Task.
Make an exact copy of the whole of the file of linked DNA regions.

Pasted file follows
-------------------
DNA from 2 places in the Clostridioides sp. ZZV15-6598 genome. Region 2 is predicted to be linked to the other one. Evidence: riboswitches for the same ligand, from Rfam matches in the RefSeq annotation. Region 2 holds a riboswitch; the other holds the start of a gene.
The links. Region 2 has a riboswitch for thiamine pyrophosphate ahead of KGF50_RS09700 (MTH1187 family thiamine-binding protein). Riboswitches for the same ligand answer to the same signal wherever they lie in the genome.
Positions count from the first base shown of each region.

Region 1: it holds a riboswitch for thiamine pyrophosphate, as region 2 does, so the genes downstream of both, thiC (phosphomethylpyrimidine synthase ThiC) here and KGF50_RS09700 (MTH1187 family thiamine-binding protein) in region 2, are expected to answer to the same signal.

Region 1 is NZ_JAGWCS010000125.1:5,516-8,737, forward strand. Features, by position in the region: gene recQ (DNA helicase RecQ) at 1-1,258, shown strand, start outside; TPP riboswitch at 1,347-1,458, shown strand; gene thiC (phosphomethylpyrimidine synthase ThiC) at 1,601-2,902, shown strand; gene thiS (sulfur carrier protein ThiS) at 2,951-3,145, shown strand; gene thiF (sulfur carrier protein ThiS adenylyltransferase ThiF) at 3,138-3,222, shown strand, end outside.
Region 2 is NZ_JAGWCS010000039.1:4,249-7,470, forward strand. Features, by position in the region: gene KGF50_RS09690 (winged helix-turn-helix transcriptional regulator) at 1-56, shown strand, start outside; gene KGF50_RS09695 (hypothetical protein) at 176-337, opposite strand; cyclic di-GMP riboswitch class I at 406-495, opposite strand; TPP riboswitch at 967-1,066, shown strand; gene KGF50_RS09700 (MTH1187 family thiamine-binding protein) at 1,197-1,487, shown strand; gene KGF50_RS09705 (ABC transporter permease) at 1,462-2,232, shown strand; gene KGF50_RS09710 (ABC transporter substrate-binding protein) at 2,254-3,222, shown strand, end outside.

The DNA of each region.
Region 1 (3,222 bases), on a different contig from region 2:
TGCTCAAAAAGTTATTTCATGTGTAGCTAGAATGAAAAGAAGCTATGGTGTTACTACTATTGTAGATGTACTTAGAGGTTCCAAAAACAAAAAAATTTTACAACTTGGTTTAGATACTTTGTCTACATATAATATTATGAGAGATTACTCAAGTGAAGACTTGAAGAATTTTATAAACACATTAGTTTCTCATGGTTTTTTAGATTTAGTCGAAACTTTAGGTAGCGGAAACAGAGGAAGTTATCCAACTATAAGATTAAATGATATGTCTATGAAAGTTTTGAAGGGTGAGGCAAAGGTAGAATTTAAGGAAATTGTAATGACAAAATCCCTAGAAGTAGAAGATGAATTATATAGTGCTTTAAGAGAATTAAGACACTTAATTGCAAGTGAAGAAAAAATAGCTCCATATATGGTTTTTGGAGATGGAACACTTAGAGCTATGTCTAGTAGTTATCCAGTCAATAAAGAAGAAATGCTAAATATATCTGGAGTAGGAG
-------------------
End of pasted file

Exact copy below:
DNA from 2 places in the Clostridioides sp. ZZV15-6598 genome. Region 2 is predicted to be linked to the other one. Evidence: riboswitches for the same ligand, from Rfam matches in the RefSeq annotation. Region 2 holds a riboswitch; the other holds the start of a gene.
The links. Region 2 has a riboswitch for thiamine pyrophosphate ahead of KGF50_RS09700 (MTH1187 family thiamine-binding protein). Riboswitches for the same ligand answer to the same signal wherever they lie in the genome.
Positions count from the first base shown of each region.

Region 1: it holds a riboswitch for thiamine pyrophosphate, as region 2 does, so the genes downstream of both, thiC (phosphomethylpyrimidine synthase ThiC) here and KGF50_RS09700 (MTH1187 family thiamine-binding protein) in region 2, are expected to answer to the same signal.

Region 1 is NZ_JAGWCS010000125.1:5,516-8,737, forward strand. Features, by position in the region: gene recQ (DNA helicase RecQ) at 1-1,258, shown strand, start outside; TPP riboswitch at 1,347-1,458, shown strand; gene thiC (phosphomethylpyrimidine synthase ThiC) at 1,601-2,902, shown strand; gene thiS (sulfur carrier protein ThiS) at 2,951-3,145, shown strand; gene thiF (sulfur carrier protein ThiS adenylyltransferase ThiF) at 3,138-3,222, shown strand, end outside.
Region 2 is NZ_JAGWCS010000039.1:4,249-7,470, forward strand. Features, by position in the region: gene KGF50_RS09690 (winged helix-turn-helix transcriptional regulator) at 1-56, shown strand, start outside; gene KGF50_RS09695 (hypothetical protein) at 176-337, opposite strand; cyclic di-GMP riboswitch class I at 406-495, opposite strand; TPP riboswitch at 967-1,066, shown strand; gene KGF50_RS09700 (MTH1187 family thiamine-binding protein) at 1,197-1,487, shown strand; gene KGF50_RS09705 (ABC transporter permease) at 1,462-2,232, shown strand; gene KGF50_RS09710 (ABC transporter substrate-binding protein) at 2,254-3,222, shown strand, end outside.

The DNA of each region.
Region 1 (3,222 bases), on a different contig from region 2:
TGCTCAAAAAGTTATTTCATGTGTAGCTAGAATGAAAAGAAGCTATGGTGTTACTACTATTGTAGATGTACTTAGAGGTTCCAAAAACAAAAAAATTTTACAACTTGGTTTAGATACTTTGTCTACATATAATATTATGAGAGATTACTCAAGTGAAGACTTGAAGAATTTTATAAACACATTAGTTTCTCATGGTTTTTTAGATTTAGTCGAAACTTTAGGTAGCGGAAACAGAGGAAGTTATCCAACTATAAGATTAAATGATATGTCTATGAAAGTTTTGAAGGGTGAGGCAAAGGTAGAATTTAAGGAAATTGTAATGACAAAATCCCTAGAAGTAGAAGATGAATTATATAGTGCTTTAAGAGAATTAAGACACTTAATTGCAAGTGAAGAAAAAATAGCTCCATATATGGTTTTTGGAGATGGAACACTTAGAGCTATGTCTAGTAGTTATCCAGTCAATAAAGAAGAAATGCTAAATATATCTGGAGTAGGAG